No degree can guarantee that the job you get will involve travel. Many MBA jobs require travel, and many do not. This is true of many other degrees, such as engineering or any science, political science, international relations, diplomatic service, etc.
MBA programs accept students in any undergraduate field. They prefer students who do not have a business background because they give you the business training but they cannot provide the broad background that managers should have. I have taught MBA students with degrees in Music, Medicine, Dentistry, Law, Psychology, Political Science, Chemistry, Biology, Engineering, and many other fields. Most MBA programs prefer students with 2-3 years work experience after the first degree., Some accept students right out of college if they have good grades and a high GMAT score. Some MBA programs are designed specifically for new college graduates without work experience. But in those programs you don't get the benefit of learning from other students who have work experience. A lot of valuable learning takes place through class interaction.
Before you decide on an MBA program explore the Internet for information on available programs. There is a lot of information available. Some sites are limited to specific countries, such as Germany, UK, or Australia. There is a comprehensive free public service with more than 2,000 MBA programs listed worldwide. The nice thing is that it allows you to find the program that best fits you. It allows you to search for programs by location (US, Europe, Far East, etc.), by concentration (finance, marketing, aviation management, health management, accounting, etc.), by type of program (full-time, distance learning, part-time, executive, and accelerated), and by listing your own criteria and preferences to get a list of universities that satisfy your needs. Schools report their accreditation status (look for AACSB accreditation or at least AACSB membership), tuition cost, number of students, class sizes, program length, and a lot of other data. Schools provide data on entrance requirements, program costs, program characteristics, joint degrees, joint degrees such as MBA/JD, and much more. You can use it to contact schools of your choice, examine their data, visit their web site, and send them pre-applications. You can see lists of top 40 schools ranked by starting salaries of graduates, GMAT scores, and other criteria. some of the other sites are less comprehensive, but all are useful.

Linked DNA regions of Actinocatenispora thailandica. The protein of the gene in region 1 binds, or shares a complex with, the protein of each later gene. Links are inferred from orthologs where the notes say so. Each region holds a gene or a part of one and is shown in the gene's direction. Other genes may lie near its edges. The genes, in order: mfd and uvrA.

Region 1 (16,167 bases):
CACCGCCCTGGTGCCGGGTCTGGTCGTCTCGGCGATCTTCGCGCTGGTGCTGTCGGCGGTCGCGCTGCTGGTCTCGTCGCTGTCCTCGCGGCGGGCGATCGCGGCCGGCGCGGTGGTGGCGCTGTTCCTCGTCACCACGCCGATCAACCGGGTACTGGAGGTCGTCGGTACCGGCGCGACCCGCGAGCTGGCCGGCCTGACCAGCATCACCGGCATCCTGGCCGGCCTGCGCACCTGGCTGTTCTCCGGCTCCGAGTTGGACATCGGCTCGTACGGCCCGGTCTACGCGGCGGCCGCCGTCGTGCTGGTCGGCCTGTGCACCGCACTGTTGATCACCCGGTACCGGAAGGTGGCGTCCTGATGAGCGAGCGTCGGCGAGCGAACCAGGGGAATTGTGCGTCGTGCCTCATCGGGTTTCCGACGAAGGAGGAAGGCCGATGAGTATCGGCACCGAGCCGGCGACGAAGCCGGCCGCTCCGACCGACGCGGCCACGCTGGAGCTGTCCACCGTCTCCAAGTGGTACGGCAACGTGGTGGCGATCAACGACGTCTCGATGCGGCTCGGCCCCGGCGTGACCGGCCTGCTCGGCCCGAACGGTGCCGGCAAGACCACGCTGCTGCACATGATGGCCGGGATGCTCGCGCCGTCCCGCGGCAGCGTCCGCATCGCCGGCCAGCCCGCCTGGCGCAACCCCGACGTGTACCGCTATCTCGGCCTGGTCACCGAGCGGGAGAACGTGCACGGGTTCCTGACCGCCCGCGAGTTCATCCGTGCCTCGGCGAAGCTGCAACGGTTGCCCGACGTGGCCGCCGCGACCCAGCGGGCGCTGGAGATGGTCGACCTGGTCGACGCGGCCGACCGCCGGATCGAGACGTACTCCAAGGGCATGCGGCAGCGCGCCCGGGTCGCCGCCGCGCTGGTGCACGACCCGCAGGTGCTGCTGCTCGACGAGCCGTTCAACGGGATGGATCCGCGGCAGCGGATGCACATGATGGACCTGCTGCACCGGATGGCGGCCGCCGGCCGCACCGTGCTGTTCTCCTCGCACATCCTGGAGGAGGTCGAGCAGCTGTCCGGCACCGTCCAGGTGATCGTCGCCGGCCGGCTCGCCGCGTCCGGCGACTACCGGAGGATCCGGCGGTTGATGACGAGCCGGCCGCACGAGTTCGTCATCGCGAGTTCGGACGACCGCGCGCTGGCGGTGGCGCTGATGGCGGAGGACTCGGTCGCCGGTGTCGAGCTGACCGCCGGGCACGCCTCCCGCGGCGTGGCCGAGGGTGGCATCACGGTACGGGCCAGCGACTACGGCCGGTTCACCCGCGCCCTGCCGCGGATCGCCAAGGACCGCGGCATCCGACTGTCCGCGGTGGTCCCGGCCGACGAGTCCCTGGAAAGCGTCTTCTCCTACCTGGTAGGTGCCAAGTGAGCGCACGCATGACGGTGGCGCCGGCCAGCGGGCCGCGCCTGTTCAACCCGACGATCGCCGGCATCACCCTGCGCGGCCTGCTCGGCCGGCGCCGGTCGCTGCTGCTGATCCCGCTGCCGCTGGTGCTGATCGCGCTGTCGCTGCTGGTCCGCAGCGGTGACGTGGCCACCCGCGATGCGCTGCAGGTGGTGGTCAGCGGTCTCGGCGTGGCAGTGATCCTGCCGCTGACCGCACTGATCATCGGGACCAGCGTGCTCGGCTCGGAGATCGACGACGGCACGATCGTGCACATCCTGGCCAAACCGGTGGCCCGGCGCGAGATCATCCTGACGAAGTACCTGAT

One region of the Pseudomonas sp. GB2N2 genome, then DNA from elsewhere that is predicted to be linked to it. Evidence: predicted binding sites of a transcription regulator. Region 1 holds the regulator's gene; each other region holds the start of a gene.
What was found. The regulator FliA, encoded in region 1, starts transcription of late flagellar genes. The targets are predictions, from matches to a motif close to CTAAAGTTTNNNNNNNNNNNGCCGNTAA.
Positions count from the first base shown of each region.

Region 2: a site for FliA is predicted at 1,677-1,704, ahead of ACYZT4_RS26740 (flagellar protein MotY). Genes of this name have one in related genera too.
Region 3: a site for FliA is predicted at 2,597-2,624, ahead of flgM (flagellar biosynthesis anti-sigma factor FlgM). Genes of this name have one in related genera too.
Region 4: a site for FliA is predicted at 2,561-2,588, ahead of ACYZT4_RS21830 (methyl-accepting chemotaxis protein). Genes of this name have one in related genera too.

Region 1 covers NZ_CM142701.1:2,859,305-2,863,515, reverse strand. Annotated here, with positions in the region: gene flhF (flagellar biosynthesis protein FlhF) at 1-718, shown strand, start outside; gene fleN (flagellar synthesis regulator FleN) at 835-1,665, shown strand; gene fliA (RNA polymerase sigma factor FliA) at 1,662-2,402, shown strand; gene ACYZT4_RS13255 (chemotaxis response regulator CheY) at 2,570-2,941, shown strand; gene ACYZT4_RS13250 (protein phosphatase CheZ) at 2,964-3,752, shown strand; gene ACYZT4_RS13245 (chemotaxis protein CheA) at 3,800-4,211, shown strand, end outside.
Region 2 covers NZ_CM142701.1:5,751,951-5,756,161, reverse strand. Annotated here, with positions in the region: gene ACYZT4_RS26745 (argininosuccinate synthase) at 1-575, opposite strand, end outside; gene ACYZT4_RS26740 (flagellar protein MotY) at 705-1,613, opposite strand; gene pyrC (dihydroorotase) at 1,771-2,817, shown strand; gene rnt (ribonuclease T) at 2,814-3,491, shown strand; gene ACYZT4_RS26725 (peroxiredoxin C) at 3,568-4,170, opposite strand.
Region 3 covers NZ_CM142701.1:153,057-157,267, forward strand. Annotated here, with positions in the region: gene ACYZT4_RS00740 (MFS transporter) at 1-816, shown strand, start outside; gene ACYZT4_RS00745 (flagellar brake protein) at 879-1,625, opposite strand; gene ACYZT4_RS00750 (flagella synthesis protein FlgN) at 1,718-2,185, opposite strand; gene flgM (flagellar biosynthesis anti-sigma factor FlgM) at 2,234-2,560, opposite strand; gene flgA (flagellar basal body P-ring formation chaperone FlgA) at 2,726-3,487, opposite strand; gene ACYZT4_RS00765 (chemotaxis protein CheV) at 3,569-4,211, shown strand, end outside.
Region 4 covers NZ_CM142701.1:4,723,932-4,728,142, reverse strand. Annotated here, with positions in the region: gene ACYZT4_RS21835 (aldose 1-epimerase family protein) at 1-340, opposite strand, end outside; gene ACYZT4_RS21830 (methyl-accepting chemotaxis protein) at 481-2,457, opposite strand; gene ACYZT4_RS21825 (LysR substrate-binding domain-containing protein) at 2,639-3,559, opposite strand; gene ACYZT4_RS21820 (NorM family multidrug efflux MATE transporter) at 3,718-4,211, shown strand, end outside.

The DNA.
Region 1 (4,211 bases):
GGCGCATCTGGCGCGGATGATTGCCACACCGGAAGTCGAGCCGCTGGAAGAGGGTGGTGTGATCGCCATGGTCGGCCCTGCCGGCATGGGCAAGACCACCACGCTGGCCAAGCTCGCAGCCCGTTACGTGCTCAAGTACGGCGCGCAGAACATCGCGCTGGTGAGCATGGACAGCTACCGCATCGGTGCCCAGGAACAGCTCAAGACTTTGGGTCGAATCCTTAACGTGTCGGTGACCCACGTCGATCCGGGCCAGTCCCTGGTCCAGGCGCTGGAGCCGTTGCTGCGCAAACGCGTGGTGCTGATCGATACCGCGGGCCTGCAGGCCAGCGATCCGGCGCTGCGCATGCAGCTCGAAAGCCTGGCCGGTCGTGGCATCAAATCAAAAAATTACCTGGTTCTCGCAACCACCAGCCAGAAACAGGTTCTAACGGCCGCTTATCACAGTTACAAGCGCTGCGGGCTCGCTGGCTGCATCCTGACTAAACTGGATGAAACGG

Answered By: Prof - 4/29/2010